The world entered the greatest financial collapse in history during the 1st Quarter of 2020. Before it ends billions of people around the world will be in poverty living on the verge of starvation as they scratch for an existence daily.
The origins go back to some well intentioned but foolish policy decisions on the part of the Clinton gang. However an almost unknown and certainly misunderstood portion of the global financial system provided the nuclear explosion that guarantees no matter what governments and central banks attempt to throw at the problem they will utterly and ultimately fail. You can no more stop the incoming tide with a bailing bucket than halt the demise of our current financial system.
It's all coming down.
The ticking time bomb sits in a corner of the world's financial system invisible to almost everyone. Yet when the clock counts down the blast will shatter every economy in the world.
It's the old story of what happens when an irresistible force meets an immovable object.
All the governments and central banks in the world make up irresistible force determined to contain the destruction of our financial system by hurling money at it.
The invisible but most dangerous portion of our financial system consists of an interesting and indeed quaint form of financial gambling called derivatives. They are mostly invisible because only three or four people in the universe have ever understood the danger.
Here is everything you need to know about derivatives. If you memorize these, I will put you on the list of people who understand the issue.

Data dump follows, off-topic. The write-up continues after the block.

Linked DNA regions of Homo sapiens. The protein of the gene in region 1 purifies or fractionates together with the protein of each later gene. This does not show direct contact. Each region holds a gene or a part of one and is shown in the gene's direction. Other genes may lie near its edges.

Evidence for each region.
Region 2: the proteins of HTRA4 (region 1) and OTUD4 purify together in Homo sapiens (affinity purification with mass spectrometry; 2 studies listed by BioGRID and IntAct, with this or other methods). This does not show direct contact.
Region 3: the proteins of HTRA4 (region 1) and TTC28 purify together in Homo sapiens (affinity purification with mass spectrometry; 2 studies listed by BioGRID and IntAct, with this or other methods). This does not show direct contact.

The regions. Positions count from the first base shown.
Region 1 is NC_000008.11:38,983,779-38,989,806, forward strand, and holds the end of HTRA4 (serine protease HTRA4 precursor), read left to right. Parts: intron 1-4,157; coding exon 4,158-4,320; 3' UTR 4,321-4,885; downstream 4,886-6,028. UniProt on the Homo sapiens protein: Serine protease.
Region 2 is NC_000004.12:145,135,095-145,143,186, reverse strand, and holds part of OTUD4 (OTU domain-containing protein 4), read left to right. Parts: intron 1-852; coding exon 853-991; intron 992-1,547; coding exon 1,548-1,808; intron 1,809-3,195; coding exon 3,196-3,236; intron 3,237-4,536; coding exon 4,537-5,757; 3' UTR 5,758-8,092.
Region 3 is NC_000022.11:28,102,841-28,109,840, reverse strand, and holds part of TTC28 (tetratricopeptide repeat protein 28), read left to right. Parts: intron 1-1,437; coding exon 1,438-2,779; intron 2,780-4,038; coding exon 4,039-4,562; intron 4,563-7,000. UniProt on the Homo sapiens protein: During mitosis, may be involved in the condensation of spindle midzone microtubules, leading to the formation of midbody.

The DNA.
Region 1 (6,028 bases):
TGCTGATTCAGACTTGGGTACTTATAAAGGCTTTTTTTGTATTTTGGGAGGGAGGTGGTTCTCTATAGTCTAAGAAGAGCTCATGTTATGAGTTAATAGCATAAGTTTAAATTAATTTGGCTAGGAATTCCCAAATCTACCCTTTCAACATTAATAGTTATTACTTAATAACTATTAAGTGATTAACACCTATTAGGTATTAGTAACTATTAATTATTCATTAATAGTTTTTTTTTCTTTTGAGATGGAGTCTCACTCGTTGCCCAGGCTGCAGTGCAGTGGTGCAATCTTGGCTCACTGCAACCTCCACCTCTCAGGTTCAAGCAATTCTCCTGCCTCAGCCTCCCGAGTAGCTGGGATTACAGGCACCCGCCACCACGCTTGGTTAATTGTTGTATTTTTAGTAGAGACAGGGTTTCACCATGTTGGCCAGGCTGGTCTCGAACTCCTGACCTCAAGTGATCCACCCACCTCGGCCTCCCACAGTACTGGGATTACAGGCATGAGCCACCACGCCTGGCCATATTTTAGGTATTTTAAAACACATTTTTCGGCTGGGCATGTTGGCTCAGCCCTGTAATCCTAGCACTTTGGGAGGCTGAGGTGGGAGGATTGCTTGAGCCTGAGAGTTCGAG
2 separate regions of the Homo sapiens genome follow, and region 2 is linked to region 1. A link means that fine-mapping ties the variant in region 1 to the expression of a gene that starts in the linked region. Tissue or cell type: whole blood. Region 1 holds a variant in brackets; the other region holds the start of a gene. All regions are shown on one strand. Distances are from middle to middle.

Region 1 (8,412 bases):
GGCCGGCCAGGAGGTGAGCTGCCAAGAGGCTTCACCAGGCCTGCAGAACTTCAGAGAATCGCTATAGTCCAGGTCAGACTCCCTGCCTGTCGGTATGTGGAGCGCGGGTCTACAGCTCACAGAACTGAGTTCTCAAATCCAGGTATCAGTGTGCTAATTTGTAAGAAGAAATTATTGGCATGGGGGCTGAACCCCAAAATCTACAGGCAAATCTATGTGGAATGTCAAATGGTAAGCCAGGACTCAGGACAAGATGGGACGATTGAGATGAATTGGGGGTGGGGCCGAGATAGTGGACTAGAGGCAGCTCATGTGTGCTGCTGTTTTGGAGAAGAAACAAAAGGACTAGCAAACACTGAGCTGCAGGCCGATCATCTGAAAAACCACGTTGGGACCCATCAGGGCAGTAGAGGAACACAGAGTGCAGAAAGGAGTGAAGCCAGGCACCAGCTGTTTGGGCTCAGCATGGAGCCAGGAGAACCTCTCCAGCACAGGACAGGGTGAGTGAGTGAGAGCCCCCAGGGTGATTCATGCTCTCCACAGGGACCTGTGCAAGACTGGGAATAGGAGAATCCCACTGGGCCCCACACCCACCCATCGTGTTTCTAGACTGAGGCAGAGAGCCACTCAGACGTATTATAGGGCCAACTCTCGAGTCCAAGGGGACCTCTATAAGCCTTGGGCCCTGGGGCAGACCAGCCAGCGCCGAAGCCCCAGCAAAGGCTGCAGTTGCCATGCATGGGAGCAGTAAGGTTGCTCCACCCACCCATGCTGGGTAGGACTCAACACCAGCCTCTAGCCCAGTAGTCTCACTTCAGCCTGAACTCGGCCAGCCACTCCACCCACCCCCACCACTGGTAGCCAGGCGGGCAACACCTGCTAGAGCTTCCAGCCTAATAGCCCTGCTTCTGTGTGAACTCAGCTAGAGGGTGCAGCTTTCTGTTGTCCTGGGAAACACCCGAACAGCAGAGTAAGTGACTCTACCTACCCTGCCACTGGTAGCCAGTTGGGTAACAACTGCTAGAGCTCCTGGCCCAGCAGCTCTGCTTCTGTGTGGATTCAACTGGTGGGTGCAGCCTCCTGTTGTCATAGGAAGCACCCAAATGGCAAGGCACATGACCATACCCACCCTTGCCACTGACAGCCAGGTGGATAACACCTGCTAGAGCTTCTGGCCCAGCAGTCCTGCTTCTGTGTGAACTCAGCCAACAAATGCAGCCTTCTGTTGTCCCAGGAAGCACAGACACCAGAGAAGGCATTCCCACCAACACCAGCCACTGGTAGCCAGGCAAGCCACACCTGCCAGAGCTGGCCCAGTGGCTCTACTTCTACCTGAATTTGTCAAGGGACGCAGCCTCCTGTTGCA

1. Derivatives get their value derived from something else. In what must be a pure coincidence that also happens to be their name.
2. Derivatives are financial wagers.
3. When bets get too large you introduce the very real issue of counterparty risk. If you are correct in making a bet but your counterparty can't pay up, you lose either way.
4. Derivatives have turned the world's financial markets into a giant casino with most of the players unable to pay off their bets.
5. When counterparties begin to fail to cover their losing wagers it will start a cascading default that will bring down the entire financial system.
But first the history of how we got to where we are.
Commodity trading and futures have been around since the dawn of recorded history. Farmers never knew what a growing season might bring so they needed protection. Consumers required some assurance that the commodity would be delivered so they needed some sort of hedge. And speculators have always been around wanting to make a bet on a good harvest or a bad harvest, they didn't really care.
While stock markets and bond markets attract the attention of investors and financial experts, most of what we use in trading goes back to how farmers and traders used commodity markets far longer than the relatively new stock and bond markets.
As a farmer, you might look around at the price of corn today and that of diesel. You know what labor is required to plant and later harvest a crop so you determine that you can raise corn at a profit. But you also need to make sure you can make enough money to pay for your inputs, that of labor, seed corn and fuel. So you go out into the futures market and sell half of what you can produce. So no matter what happens with the weather, you have a guarantee of some income. If you have a good crop and prices go up, you make a lot more money. If you have a poor crop or prices go down, you have covered your costs. After all, tomorrow is another day.